For many years, I was a loyal BlackBerry fan. More accurately I was a CrackBerry addict.
A year ago a got a MacBook Pro and six month layer I acquired an iPad. It felt like I should switch to the iPhone. But I was not ready for two reasons:
- I wanted a Verizon phone that could work globally, and the iPhone 4 was North America only.
- I was wildly concerned about my ability to type on a virtual keyboard. Previous attempts were disastrous.
When the 4S came out, it addressed my first concern. But it did not, from my perspective, address the keyboard issue. Or so I thought.
I was asking for the wrong feature. Instead of asking for a better keyboard, I should have looked for a better data entry method.
I bought the 4S the day it hit the market. I turned off Siri, Apple’s voice recognition system, because I did not think it would be valuable. Man, was I ever wrong! On a whim, I tried it one day. And now I dictate many of my emails and text messages through voice recognition. The accuracy is amazing. And my speed has been increased significantly.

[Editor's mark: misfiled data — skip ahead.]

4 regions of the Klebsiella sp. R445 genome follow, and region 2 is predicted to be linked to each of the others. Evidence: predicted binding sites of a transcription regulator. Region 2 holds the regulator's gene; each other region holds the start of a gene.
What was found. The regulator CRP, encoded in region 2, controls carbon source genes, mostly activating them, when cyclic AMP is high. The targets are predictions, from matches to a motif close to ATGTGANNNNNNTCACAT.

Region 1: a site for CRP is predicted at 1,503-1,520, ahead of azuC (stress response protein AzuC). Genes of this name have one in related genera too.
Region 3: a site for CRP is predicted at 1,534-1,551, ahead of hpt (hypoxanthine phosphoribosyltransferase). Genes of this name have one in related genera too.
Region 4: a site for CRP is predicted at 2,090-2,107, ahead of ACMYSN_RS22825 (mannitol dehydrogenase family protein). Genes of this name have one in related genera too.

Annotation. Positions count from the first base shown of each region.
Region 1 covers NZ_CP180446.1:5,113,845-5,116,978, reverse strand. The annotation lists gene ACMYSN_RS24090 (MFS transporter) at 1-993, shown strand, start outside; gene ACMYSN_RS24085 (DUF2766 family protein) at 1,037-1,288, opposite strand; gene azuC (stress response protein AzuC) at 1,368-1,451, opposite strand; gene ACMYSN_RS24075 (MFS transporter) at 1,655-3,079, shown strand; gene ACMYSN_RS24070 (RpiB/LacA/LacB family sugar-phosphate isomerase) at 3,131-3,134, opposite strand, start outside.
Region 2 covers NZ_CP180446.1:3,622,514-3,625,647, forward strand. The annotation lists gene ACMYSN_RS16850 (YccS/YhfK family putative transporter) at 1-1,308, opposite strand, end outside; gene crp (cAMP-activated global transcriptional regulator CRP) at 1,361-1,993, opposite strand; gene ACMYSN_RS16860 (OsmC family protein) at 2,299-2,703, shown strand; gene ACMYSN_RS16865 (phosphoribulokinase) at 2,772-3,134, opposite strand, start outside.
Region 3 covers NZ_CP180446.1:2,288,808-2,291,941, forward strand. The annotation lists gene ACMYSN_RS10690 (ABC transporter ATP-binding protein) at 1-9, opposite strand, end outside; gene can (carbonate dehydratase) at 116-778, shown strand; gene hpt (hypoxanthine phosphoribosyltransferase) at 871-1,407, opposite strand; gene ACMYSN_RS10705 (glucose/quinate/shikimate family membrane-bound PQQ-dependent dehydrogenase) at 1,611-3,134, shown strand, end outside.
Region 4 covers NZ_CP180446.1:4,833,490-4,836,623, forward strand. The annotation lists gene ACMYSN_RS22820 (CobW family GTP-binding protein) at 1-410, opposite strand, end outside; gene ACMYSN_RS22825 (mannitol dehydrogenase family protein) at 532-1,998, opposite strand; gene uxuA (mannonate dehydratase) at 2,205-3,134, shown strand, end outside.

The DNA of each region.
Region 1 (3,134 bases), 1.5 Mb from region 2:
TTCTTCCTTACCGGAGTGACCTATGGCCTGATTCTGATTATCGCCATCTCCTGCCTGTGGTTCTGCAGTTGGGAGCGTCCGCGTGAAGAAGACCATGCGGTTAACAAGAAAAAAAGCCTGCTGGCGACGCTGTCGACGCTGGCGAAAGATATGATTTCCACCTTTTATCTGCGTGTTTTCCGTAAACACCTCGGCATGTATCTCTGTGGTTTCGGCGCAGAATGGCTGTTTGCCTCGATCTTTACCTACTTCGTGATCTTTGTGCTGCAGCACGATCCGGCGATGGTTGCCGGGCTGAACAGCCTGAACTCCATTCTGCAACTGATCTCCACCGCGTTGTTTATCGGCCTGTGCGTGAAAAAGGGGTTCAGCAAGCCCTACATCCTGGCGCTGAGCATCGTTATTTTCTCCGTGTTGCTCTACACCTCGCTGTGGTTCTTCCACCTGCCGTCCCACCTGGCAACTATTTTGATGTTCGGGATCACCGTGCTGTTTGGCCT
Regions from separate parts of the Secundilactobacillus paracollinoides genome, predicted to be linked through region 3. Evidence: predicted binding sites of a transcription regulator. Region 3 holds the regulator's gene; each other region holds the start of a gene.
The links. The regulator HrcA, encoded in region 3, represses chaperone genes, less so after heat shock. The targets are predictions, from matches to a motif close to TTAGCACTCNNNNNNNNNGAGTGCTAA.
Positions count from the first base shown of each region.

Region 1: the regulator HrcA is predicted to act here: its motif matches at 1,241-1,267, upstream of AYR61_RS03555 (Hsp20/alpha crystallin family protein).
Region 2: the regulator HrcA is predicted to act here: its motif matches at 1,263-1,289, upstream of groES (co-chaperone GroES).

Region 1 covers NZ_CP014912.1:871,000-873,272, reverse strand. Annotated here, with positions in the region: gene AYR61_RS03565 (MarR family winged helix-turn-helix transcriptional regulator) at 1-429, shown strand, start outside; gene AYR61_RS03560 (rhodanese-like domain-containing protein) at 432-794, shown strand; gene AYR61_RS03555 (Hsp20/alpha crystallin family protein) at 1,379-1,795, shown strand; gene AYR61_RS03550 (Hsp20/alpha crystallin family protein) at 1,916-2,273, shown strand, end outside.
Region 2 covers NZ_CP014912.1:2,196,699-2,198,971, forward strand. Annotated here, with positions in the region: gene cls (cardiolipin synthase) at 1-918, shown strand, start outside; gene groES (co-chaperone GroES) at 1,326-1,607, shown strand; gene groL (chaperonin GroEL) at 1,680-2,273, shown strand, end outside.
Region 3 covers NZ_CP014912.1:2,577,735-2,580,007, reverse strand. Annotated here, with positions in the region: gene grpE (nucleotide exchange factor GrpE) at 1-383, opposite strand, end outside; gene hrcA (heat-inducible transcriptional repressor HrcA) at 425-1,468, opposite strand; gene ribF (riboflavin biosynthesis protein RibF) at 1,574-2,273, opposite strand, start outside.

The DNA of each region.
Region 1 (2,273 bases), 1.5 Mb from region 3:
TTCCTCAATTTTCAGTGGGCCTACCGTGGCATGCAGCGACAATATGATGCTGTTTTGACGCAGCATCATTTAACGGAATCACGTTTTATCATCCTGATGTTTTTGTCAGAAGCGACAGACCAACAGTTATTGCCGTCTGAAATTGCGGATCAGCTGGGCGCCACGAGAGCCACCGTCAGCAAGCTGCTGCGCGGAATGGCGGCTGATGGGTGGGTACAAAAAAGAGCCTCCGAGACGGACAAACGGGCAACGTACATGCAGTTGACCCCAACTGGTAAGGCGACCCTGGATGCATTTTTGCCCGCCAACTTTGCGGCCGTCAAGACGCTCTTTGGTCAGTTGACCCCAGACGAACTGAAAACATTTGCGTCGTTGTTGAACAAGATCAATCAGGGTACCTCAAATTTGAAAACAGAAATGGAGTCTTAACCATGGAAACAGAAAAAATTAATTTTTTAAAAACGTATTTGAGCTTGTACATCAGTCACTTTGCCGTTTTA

I also marvel at the fact that I can gain access to so much information without ever going into Google. Will these types of devices be game changers, bypassing the search engine’s revenue generating ads? I’m not sure; time will tell their full impact.
But for me, it is a game changer. In one sitting, I dictated four articles; something that I had never been able to do previously. I realize that there are other voice transcription services (manual and automatic) out there. However, the convenience of having it built into my phone made it so accessible I could write anytime I was inspired.
When you are innovating, are you striving to make a better keyboard? Or are you focused on creating a better data entry method?
Asking the right question will lead you down an entirely different path.